Merkel beats wary path to London amid uncertain EU ties
- 27 February 2014
- From the section Europe
As Chancellor Merkel heads to London, there's been a determined effort back home in Berlin to dampen expectations.
The message is: don't expect the German leader to open her handbag with a great flourish and produce all sorts of goodies for David Cameron as he tries to assuage the demands of those Conservatives who want wholesale change in the European Union.
The message from Berlin is that Britain is a very valued member of the European Union and the EU is stronger with Britain in - but it's not the only friend Germany has (at which point some of her confidantes add that Britain never chose to join the Euro whereas France did).
And they add that it is no secret that Angela Merkel was dismayed when the British Conservatives decided not to participate with the main centre-right grouping in the European parliament which includes Chancellor Merkel's CDU.
And they add yet further that they are still waiting for Britain to say exactly what changes it would like to make in the treaties of the European Union.
It would be too strong to say that the mood at the heart of the German government is one of dismay at Britain's determination to renegotiate its relations ahead of a British referendum on membership in 2017 if the Conservatives are still in power in Westminster then.
But if you talk to her policy-makers, it is true to say that there is bemusement at the way the debate in Britain is being carried out, both in parliament and in the press. They don't say it but Britain's alliance with the United States over the sharing of intelligence probably doesn't help, particularly after the revelation of American eavesdropping on the chancellor's phone.
In Britain, the message is that "the reddest of red carpets will be rolled out". In Berlin, the message is: the visit is important - and Britain is important - but it's not the only member of the European Union.
The theme of the speech to the combined Houses of Parliament in Westminster is expected to be the immediate need to improve the competitiveness of the whole European economy. It is not the stuff of high rhetoric (that's not Angela Merkel's way) but it is for the German chancellor the bread-and-butter.
She has said that she wants more co-ordination of economic policy between countries of the European Union. In a very Merkel way, she hasn't quite ruled out changes in the Lisbon Treaty which annoys many British Eurosceptics - but she is not highlighting the need for large-scale change.
There is no talk in Berlin, for example, of sweeping repatriation of powers from Brussels to the national capitals, something which some British Eurosceptics want.
As Michael Wohlgemuth, the director of the Open Europe organisation in Berlin (which campaigns for reform) put it to the BBC: "A very new treaty has almost become impossible at the moment. Treaty change is regarded as a Pandora's box by most heads of state and governments because it would mean ratification procedures, perhaps referendums, in their own countries. This is why I think there will be some change in interpretation of the treaties - people will find a middle way to engage in reforms that won't necessitate treaty change."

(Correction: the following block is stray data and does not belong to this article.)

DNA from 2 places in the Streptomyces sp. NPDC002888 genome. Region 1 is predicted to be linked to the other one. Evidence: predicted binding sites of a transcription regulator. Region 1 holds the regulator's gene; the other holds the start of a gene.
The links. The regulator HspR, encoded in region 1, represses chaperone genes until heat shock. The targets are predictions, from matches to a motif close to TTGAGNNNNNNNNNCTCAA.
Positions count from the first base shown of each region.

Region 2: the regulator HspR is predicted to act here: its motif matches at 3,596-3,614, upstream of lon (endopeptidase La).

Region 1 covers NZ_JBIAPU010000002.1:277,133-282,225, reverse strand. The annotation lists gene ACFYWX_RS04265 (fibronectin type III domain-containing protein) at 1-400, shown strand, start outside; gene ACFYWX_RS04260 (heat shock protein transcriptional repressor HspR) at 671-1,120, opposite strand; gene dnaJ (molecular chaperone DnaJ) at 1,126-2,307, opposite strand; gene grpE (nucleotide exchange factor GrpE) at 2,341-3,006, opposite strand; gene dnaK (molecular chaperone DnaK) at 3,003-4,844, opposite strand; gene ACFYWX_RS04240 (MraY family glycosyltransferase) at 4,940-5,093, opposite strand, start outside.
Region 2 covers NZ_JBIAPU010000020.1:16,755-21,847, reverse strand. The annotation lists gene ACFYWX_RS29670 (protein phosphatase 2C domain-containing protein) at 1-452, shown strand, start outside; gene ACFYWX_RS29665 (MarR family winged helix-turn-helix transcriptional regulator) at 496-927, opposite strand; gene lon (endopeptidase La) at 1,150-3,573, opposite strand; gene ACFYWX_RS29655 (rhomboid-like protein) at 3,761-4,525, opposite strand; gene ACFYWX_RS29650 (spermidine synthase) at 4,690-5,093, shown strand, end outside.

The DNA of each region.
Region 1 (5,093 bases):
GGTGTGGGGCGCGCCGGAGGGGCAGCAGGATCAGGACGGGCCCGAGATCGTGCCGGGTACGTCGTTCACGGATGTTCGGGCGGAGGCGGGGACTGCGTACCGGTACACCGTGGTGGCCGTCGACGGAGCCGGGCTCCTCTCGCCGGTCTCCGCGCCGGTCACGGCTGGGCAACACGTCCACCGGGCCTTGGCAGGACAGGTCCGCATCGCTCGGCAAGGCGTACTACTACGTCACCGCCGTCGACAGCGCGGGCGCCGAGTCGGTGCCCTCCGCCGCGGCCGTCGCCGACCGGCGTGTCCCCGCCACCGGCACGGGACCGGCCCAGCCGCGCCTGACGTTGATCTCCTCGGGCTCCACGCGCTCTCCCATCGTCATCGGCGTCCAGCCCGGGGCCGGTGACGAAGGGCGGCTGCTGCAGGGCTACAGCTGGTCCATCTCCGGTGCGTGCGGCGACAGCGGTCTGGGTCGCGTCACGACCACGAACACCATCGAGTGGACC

The influential CDU MP and Merkel ally Gunther Krichbaum told the BBC that he is uneasy when people talk about renegotiating EU treaties: "All these treaties are already a compromise so there would be a risk of sitting in a conference room together for years and finally getting the same result. But Britain and Germany do have a common target to improve the European Union."
What may well happen is a quiet agreement over months to adjust the way the EU operates, perhaps giving more power to individual parliaments - but short of fundamental treaty change.
David Cameron does have a good card to play. Angela Merkel would prefer Britain to stay in the European Union. If Britain left, Germany would be the unambiguously dominant power. That sits uneasily in the minds of many Germans as the country gains in economic strength and comes to terms with its position.
She may well agree to concessions to Britain - but not immediately. There is an election on the way in Britain. Governments change. Mrs Merkel is as canny a politician as they come. The speech to the combined Houses of the British Parliament will be broad and friendly - but short of the measures the British government might want.
The last time a German chancellor addressed both Houses of Parliament in Westminster was in March, 1970. Willy Brandt came and met Harold Wilson and expounded at length in English. Chancellor Merkel follows nearly half a century later. She will speak in German - a mark of the growing confidence of her nation.
She will tread as carefully as Chancellor Brandt - but she comes as a woman at the peak of her powers, leading a country whose power is only going up.